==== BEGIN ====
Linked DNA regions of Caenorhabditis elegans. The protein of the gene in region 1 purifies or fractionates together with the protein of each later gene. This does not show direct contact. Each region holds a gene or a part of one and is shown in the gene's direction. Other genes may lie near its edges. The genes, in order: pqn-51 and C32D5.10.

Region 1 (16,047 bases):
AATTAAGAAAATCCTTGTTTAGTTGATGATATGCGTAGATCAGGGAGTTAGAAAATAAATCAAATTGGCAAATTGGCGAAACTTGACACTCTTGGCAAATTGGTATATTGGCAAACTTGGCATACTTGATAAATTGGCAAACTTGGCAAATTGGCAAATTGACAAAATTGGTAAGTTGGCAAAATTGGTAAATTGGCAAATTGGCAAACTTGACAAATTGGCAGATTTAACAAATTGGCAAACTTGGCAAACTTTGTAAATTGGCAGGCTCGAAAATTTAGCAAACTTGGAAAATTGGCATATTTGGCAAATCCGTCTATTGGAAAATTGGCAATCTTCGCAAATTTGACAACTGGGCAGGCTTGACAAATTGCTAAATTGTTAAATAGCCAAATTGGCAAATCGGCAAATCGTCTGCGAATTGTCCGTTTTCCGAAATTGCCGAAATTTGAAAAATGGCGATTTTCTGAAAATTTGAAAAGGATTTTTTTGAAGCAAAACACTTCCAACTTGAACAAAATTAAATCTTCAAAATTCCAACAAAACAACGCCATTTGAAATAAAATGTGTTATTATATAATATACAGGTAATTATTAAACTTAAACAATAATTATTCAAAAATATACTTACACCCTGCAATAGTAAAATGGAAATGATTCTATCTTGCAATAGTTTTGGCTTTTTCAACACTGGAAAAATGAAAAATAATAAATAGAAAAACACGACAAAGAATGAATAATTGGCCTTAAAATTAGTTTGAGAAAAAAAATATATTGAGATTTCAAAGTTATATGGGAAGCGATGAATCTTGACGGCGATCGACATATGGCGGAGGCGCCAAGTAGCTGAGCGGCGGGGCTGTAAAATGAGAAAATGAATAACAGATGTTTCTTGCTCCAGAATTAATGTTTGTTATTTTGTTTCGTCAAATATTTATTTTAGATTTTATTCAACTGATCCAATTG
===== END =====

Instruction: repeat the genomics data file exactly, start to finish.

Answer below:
Linked DNA regions of Caenorhabditis elegans. The protein of the gene in region 1 purifies or fractionates together with the protein of each later gene. This does not show direct contact. Each region holds a gene or a part of one and is shown in the gene's direction. Other genes may lie near its edges. The genes, in order: pqn-51 and C32D5.10.

Region 1 (16,047 bases):
AATTAAGAAAATCCTTGTTTAGTTGATGATATGCGTAGATCAGGGAGTTAGAAAATAAATCAAATTGGCAAATTGGCGAAACTTGACACTCTTGGCAAATTGGTATATTGGCAAACTTGGCATACTTGATAAATTGGCAAACTTGGCAAATTGGCAAATTGACAAAATTGGTAAGTTGGCAAAATTGGTAAATTGGCAAATTGGCAAACTTGACAAATTGGCAGATTTAACAAATTGGCAAACTTGGCAAACTTTGTAAATTGGCAGGCTCGAAAATTTAGCAAACTTGGAAAATTGGCATATTTGGCAAATCCGTCTATTGGAAAATTGGCAATCTTCGCAAATTTGACAACTGGGCAGGCTTGACAAATTGCTAAATTGTTAAATAGCCAAATTGGCAAATCGGCAAATCGTCTGCGAATTGTCCGTTTTCCGAAATTGCCGAAATTTGAAAAATGGCGATTTTCTGAAAATTTGAAAAGGATTTTTTTGAAGCAAAACACTTCCAACTTGAACAAAATTAAATCTTCAAAATTCCAACAAAACAACGCCATTTGAAATAAAATGTGTTATTATATAATATACAGGTAATTATTAAACTTAAACAATAATTATTCAAAAATATACTTACACCCTGCAATAGTAAAATGGAAATGATTCTATCTTGCAATAGTTTTGGCTTTTTCAACACTGGAAAAATGAAAAATAATAAATAGAAAAACACGACAAAGAATGAATAATTGGCCTTAAAATTAGTTTGAGAAAAAAAATATATTGAGATTTCAAAGTTATATGGGAAGCGATGAATCTTGACGGCGATCGACATATGGCGGAGGCGCCAAGTAGCTGAGCGGCGGGGCTGTAAAATGAGAAAATGAATAACAGATGTTTCTTGCTCCAGAATTAATGTTTGTTATTTTGTTTCGTCAAATATTTATTTTAGATTTTATTCAACTGATCCAATTG